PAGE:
Decatur DDA to partner with Atlanta Neighborhood Development Partnership on cottage yard project – Decaturish
By Cathi Harris, collaborator
Decatur, Georgia – The Decatur Downtown Development Authority (DDA) board of directors voted on Friday to work with the Atlanta Neighborhood Development Partnership (ANDP) nonprofit to build their long-awaited cottage yard project at 230 Commerce Drive.
First announced in 2016, the development was intended to be a demonstration of the market viability for smaller footprint homes as good as a source of affordable housing for city employees.
But progress has stalled due to rapidly rising construction costs and issues with Georgia’s Ministry of Transportation. approval of a development entry, among other factors.
âAt the end of the day, the development authority does not have the resources to play the role of developer for this project,â Decatur’s director of planning and economic development, Angela Threadgill, told the board. administration of the DDA. âIt’s a lot for us. So having a partner in this field who has the vast experience of ANDP will be essential to get this started. “
The Atlanta Neighborhood Development Partnership, Inc. was founded in 1991 to “fund, develop and advocate for large-scale affordable housing that promotes racial equity and healthy communities where families thrive,” according to information on their website.
They have a particular focus on working in communities of color, particularly those in the southern Atlanta metro area, which have long suffered from divestment. And, they prioritize working with local, small, and minority-owned businesses, Jay Perlmutter, director of single-family home development at ANDP, told the board.
Their work includes buying and rehabilitating existing homes, providing loan and down payment assistance, and developing new affordable housing where it’s needed, he said. âWe believe this will be of great benefit to the Town of Decatur and will help us meet our five-year goal of completing 250 rental properties, 500 owned units and 1,250 multi-family affordable housing units. “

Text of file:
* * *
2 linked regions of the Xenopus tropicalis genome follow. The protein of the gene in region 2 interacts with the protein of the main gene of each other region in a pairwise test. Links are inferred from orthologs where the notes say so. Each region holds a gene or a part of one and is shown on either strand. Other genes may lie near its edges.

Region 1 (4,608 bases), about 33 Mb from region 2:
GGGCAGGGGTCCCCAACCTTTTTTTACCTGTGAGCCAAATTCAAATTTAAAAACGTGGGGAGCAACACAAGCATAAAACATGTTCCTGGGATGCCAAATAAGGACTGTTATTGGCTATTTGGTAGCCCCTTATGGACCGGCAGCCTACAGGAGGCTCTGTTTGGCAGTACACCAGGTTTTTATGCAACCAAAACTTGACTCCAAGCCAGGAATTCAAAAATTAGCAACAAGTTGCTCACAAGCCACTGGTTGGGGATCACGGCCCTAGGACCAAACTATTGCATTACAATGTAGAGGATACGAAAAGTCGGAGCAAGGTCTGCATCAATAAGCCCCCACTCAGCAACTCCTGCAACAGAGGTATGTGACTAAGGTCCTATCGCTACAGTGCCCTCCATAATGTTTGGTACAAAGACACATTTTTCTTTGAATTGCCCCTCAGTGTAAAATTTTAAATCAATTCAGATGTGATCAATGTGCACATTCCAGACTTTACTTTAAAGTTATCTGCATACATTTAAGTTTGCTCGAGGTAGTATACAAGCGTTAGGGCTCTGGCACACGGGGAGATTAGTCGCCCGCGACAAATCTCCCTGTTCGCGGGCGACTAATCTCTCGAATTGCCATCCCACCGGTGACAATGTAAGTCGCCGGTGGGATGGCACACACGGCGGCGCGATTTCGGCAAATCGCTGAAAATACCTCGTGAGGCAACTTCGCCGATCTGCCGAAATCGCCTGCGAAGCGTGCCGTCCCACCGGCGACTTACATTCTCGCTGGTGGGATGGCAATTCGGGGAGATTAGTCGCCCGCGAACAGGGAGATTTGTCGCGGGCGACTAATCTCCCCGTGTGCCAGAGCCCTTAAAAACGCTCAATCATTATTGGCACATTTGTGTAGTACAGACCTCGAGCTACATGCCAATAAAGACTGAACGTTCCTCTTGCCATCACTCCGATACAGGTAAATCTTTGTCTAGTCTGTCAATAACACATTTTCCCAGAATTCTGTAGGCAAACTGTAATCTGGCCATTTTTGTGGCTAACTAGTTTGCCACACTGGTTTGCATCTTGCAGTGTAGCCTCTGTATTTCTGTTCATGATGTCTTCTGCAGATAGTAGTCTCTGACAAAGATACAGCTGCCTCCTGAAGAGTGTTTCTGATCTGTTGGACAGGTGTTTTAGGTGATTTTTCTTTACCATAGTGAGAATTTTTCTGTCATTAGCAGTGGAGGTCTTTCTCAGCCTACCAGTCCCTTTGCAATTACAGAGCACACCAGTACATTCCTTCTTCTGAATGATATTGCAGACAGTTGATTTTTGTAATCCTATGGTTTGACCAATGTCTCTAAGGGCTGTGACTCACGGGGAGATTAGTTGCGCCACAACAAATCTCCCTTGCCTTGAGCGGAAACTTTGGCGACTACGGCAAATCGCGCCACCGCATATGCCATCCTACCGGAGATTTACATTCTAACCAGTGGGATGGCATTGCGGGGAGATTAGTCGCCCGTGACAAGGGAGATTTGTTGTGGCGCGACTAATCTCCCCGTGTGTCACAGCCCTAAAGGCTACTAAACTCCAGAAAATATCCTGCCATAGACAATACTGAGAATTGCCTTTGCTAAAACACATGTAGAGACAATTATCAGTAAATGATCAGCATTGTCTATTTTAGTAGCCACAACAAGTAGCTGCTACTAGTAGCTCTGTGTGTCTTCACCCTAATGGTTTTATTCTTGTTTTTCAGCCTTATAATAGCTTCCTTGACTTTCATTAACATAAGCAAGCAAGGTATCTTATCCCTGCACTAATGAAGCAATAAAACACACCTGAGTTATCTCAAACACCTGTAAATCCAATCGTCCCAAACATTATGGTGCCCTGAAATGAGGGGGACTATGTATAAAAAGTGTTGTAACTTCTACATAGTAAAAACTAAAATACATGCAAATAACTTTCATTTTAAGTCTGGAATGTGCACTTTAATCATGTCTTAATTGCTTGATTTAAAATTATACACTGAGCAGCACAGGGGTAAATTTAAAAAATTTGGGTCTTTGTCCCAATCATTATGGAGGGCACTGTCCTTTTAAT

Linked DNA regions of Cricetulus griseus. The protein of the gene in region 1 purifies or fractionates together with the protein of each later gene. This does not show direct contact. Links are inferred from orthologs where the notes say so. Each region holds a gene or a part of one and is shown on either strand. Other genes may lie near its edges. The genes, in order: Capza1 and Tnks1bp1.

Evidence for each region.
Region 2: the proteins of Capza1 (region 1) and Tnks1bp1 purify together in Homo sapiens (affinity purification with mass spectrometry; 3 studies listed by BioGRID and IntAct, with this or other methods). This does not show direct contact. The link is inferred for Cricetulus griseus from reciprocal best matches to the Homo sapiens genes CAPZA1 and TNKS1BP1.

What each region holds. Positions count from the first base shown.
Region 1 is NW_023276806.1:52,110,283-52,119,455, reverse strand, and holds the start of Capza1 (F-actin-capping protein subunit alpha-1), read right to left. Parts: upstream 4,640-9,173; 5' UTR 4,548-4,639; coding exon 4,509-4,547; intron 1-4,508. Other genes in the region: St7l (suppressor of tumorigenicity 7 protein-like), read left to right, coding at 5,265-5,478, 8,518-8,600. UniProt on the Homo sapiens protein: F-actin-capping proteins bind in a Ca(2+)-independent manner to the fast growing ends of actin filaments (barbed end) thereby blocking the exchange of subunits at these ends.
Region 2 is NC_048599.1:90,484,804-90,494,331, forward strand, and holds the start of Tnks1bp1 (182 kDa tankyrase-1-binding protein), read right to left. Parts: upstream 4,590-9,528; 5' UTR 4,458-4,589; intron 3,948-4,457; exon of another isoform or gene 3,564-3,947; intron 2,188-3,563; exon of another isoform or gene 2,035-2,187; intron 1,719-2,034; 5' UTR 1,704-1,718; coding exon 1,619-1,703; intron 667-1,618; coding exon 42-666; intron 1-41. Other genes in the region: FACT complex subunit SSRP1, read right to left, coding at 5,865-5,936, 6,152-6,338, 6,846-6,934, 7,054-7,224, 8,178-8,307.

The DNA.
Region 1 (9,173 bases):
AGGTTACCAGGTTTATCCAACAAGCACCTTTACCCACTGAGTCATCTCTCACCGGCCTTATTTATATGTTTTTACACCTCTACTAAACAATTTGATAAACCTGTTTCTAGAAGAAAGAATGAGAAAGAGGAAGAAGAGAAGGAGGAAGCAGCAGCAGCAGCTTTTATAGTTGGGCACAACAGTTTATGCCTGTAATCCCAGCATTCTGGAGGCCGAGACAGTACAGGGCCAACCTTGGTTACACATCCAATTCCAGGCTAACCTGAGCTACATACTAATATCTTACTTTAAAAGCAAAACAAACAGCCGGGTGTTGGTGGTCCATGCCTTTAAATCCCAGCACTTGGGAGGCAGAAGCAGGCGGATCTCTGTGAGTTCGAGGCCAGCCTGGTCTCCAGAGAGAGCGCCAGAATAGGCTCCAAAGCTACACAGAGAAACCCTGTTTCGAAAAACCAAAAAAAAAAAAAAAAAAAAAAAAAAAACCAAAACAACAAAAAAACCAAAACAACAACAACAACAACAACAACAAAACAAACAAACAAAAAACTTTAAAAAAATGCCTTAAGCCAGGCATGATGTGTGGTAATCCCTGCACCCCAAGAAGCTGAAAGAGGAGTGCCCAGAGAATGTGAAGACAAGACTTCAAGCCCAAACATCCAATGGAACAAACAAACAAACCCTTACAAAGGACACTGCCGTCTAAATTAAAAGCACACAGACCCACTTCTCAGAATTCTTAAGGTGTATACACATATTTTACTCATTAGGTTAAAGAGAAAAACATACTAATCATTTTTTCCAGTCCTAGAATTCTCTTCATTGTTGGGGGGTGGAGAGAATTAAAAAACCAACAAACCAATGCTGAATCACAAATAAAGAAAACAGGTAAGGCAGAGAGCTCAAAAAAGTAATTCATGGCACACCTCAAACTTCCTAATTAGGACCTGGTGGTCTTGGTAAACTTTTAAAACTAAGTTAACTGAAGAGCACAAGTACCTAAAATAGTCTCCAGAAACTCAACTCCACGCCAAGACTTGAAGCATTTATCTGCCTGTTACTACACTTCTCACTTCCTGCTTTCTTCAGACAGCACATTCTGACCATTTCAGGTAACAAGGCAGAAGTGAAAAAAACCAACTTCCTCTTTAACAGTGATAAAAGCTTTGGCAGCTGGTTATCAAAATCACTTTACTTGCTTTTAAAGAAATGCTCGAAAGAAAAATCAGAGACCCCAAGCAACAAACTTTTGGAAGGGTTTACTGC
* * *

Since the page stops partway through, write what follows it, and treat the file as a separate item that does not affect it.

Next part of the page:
According to the plans outlined in their agreement with the DDA, the ANDP would build six cottage-type courthouses: 1 one-bedroom house, 1 two-bedroom house and 4 three-bedroom houses, with an area ranging from 528 to 1117 square feet. . The estimated selling prices would be between $ 199,000 and $ 275,000.
âThis is well below the metropolitan area median,â Perlmutter noted.
To preserve affordability in the future, the underlying land occupied by the chalets and common areas would be transferred to the Decatur Land Trust when each of the chalets is initially sold. The ANDP would also take care of the marketing of the finished houses and then examine the original buyers of the cottages under the terms set by the land trust. These conditions would include income limits and would reserve the first consideration for the city of Decatur, as well as employees of the municipal schools of Decatur and those of the Decatur Housing Authority.
During construction, the ANDP will acquire the land from the DDA so that, as the owner, it can more easily supervise the development: acquisition of permits and hiring of contractors, etc. The purchase of the land will be through a loan from DDA of $ 180,000 – the same amount DDA originally paid for the land. Holding the loan for the land protects the authority’s investment and allows it to ensure that the ANDP is doing what it is committed to doing.
As the houses are built and sold, this portion of the loan will be forgiven.
In addition to the land, DDA is also providing up to $ 200,000 to subsidize site preparation costs.
Unlike other real estate development projects, ANDP will not have recourse to external financing. They believe they have enough capital to build these six houses on their own, Perlmutter said. One gap in their budget is funding to prepare the site for construction and this is additional funding that the DDA has agreed to provide.
ANDP plans to work with James Cheeks at Fortas Homes to build the cottages. Fortas specializes in high quality small homes and has worked with ANDP on several other projects, Perlmutter said.
Once the agreement between DDA and ANDP is finalized, Perlmutter plans to obtain the first permit to disturb the soil before the end of the year or early January at the latest. The construction of the houses is expected to take between 12 and 15 months.
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